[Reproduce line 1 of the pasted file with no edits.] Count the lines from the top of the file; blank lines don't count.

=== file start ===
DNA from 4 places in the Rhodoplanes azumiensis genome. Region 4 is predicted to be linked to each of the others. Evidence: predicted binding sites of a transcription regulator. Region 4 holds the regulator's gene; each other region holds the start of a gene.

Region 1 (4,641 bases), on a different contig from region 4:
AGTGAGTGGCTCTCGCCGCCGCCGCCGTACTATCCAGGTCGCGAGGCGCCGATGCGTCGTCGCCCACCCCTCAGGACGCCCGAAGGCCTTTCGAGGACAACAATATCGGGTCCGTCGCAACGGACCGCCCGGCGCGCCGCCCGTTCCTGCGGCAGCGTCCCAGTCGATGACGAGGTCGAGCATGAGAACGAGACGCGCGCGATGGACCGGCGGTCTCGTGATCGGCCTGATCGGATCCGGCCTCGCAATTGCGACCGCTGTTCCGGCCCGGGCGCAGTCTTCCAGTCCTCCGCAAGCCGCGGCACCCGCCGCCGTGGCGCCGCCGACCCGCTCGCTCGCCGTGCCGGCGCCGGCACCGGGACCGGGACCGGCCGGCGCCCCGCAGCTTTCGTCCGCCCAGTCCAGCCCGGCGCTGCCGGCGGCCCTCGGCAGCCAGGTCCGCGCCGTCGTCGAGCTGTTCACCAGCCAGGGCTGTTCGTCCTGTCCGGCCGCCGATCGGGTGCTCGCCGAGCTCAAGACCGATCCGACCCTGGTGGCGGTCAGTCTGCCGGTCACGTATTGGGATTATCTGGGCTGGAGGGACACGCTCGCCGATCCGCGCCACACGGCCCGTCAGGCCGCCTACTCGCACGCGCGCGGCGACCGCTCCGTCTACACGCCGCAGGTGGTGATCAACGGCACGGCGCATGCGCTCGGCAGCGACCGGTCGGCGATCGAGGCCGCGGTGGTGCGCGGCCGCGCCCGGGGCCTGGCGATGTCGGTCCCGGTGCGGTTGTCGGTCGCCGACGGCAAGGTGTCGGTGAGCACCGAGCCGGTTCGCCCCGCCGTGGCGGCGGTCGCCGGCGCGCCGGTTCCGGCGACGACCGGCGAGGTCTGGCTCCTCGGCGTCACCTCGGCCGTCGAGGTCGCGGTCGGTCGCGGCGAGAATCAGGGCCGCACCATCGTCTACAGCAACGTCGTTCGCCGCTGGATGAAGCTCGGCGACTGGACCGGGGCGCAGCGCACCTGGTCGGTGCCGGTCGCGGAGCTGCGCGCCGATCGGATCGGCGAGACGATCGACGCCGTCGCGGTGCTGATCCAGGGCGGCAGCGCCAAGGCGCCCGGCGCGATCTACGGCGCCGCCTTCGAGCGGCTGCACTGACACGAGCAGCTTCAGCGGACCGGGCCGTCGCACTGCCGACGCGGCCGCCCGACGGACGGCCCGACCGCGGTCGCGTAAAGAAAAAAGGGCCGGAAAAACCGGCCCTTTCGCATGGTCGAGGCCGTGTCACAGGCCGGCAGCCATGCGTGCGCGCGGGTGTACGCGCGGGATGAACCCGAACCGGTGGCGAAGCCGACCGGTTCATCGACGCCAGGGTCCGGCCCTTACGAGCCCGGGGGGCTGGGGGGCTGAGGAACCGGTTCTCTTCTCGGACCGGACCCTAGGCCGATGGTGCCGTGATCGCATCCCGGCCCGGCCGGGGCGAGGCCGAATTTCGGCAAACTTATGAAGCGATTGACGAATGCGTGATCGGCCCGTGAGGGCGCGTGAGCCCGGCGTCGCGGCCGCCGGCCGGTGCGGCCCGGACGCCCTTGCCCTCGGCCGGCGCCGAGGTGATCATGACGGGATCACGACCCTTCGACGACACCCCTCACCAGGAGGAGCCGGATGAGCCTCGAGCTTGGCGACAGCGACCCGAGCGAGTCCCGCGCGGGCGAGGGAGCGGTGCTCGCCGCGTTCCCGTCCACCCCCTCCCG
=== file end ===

DNA from 4 places in the Rhodoplanes azumiensis genome. Region 4 is predicted to be linked to each of the others. Evidence: predicted binding sites of a transcription regulator. Region 4 holds the regulator's gene; each other region holds the start of a gene.